Manifesto of Canadian Design Calls for Designers to Rethink the Industry

A manifesto published by architecture studio Lemay urges Canadian studios to support a more radical approach to design. Released in time for the UN’s COP15 biodiversity conference, the declaration pushes for an active stewardship role over the land and its resources. It also advocates for indigenous values for an informed future and design that sources local materials.

An Abundant Land

Canada is the second biggest country in the world boasting of abundant natural resources. Unfortunately, most of its supply are exported. According to Andrew King of Lemay, “the way we have been using earth is altered, with people just taking what we have and doing anything with it.” Unfortunately, this approach contributes to widespread environmental degradation and the current climate crisis. Hence, Canadian design must be more drastic and profound.

Designers must look after the land that they live in. The manifesto reads, “Indigenous values inform our future and our obligations to the land, to water, to trees – to our way in the world. Canadian design must embrace this moral obligation.” The duty of care has for so long been in the hands of the First Nations, it makes sense to continue to take charge of the natural abundance of the country. For example, incorporating indoor trees in the architectural design of a house lets nature in an abode. It also offers many benefits from air purification, mental rejuvenation, and preservation of tree species.

Ethical Sourcing of Materials

Designers must also start using homegrown materials and at the same time, question where they came from. Doing so will let them know which communities and landscapes are affected. King says, “We can’t mine our resources, send them to Brazil to be processed and then not understand that that’s what’s in the electric cars we’re driving around.” Hence, modifying how products and buildings are designed enables architects and designers to connect the provenance of materials used in creating structures. It also assists in using resources responsibly.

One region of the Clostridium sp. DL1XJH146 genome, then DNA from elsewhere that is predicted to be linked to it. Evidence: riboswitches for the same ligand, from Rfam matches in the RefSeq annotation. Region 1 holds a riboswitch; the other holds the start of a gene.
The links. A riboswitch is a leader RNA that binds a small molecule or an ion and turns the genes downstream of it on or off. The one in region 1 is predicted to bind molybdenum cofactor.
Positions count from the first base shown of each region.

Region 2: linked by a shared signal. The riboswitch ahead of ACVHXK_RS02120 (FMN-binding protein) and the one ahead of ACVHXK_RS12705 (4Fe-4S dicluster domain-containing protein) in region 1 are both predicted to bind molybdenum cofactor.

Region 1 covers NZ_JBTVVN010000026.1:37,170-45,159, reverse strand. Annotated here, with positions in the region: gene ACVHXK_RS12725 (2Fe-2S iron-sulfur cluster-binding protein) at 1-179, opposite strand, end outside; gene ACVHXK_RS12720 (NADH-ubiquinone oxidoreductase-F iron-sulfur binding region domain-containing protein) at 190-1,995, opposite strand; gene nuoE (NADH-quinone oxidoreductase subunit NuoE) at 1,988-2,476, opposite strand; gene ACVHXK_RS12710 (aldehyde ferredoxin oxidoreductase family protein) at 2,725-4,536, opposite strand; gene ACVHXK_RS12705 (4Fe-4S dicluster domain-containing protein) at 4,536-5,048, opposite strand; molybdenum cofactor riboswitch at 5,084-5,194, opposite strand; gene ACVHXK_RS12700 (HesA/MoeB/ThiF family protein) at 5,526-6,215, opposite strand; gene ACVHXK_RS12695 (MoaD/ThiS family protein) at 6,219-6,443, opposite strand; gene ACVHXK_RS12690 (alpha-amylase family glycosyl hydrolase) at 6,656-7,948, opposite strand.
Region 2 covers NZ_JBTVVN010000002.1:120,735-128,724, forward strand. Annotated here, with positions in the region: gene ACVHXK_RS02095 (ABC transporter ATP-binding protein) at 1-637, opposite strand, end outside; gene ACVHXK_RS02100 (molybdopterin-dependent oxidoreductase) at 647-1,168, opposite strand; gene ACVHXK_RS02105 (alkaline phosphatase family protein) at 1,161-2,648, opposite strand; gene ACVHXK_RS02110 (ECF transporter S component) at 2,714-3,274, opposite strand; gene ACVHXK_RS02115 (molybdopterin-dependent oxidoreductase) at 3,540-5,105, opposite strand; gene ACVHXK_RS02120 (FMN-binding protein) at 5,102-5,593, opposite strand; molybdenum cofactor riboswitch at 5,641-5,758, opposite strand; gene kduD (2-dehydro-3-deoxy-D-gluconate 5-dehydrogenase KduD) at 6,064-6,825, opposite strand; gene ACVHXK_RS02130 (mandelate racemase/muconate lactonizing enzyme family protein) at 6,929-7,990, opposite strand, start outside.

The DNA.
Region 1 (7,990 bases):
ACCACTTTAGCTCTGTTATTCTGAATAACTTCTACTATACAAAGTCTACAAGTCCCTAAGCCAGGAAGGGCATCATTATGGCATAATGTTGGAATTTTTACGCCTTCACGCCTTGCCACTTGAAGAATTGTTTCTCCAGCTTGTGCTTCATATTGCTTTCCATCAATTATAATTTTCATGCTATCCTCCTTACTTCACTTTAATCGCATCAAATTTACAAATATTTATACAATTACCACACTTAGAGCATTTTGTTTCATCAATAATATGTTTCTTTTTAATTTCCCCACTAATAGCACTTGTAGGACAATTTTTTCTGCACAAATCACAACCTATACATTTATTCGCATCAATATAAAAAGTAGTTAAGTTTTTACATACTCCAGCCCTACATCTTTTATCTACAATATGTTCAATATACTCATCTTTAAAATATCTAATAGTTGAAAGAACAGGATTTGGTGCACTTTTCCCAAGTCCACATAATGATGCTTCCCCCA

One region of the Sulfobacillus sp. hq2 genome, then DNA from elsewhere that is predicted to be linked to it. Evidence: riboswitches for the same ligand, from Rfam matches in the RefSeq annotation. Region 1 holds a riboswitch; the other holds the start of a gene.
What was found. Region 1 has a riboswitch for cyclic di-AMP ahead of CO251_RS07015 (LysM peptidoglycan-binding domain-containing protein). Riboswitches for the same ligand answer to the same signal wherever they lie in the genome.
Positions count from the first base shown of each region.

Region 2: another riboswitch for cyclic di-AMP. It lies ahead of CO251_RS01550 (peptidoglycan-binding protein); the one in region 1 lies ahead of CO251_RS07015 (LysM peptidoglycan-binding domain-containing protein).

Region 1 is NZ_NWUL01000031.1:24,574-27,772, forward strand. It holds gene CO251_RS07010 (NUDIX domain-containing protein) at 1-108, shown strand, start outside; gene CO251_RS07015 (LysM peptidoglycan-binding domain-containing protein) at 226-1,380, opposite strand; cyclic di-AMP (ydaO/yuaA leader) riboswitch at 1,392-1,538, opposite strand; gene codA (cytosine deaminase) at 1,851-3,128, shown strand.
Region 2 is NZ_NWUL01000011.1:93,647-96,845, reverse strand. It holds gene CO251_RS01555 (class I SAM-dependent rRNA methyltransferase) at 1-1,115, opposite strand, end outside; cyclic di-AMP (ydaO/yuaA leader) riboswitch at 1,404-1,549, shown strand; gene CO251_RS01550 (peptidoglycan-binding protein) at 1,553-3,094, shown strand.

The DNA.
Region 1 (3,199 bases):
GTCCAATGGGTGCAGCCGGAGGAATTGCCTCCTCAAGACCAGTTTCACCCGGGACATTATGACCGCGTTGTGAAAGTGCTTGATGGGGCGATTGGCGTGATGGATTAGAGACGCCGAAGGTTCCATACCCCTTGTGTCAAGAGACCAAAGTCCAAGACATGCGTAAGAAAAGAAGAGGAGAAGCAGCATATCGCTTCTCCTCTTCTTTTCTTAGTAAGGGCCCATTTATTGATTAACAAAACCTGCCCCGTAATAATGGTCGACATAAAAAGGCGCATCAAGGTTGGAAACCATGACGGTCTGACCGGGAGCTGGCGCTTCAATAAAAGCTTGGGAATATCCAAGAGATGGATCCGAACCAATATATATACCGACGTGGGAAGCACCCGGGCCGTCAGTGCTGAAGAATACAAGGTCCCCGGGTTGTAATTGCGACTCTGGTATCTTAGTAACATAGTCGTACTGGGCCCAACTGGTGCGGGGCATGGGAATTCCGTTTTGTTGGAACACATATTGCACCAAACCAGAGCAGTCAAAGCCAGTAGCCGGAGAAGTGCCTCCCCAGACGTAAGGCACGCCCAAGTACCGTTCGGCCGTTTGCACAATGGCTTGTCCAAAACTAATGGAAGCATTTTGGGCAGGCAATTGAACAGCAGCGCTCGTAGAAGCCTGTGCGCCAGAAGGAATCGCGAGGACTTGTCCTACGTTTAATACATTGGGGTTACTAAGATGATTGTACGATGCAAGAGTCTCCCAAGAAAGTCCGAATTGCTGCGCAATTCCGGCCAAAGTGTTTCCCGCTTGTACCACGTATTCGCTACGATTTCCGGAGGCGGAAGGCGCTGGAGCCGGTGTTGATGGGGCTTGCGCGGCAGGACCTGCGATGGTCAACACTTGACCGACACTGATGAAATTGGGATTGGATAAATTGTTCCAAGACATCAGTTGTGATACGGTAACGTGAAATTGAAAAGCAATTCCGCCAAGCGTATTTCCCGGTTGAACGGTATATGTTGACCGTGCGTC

Ultimately, the manifesto implores architects and designers to craft projects that are not only climate resilient but also inclusive. Considering that Canada has different immigrant and indigenous cultures, Canadian design must be a common language that can be used to connect groups of people which do not share the same mother tongues. In effect, Canadian architecture must be ‘home to all.’ To date, several architecture projects in the country are already asking for local communities to be reflected in their public buildings. To illustrate, indigenous artists are working on a woven metal façade for a new art gallery being built by Hertzog & de Meuron. Another project in British Columbia by HCMA is collaborating with the Tsimshian Kitsumkalum First Nation in designing the Coast Mountain College student housing.

The Manifesto of Canadian Design is a call for all designers and architects to reinvent the industry. By looking after the country’s resources, ethically sourcing and designing buildings, and creating strong connections between different cultures, it is possible to promote an architecture and design that belongs to every Canadian.

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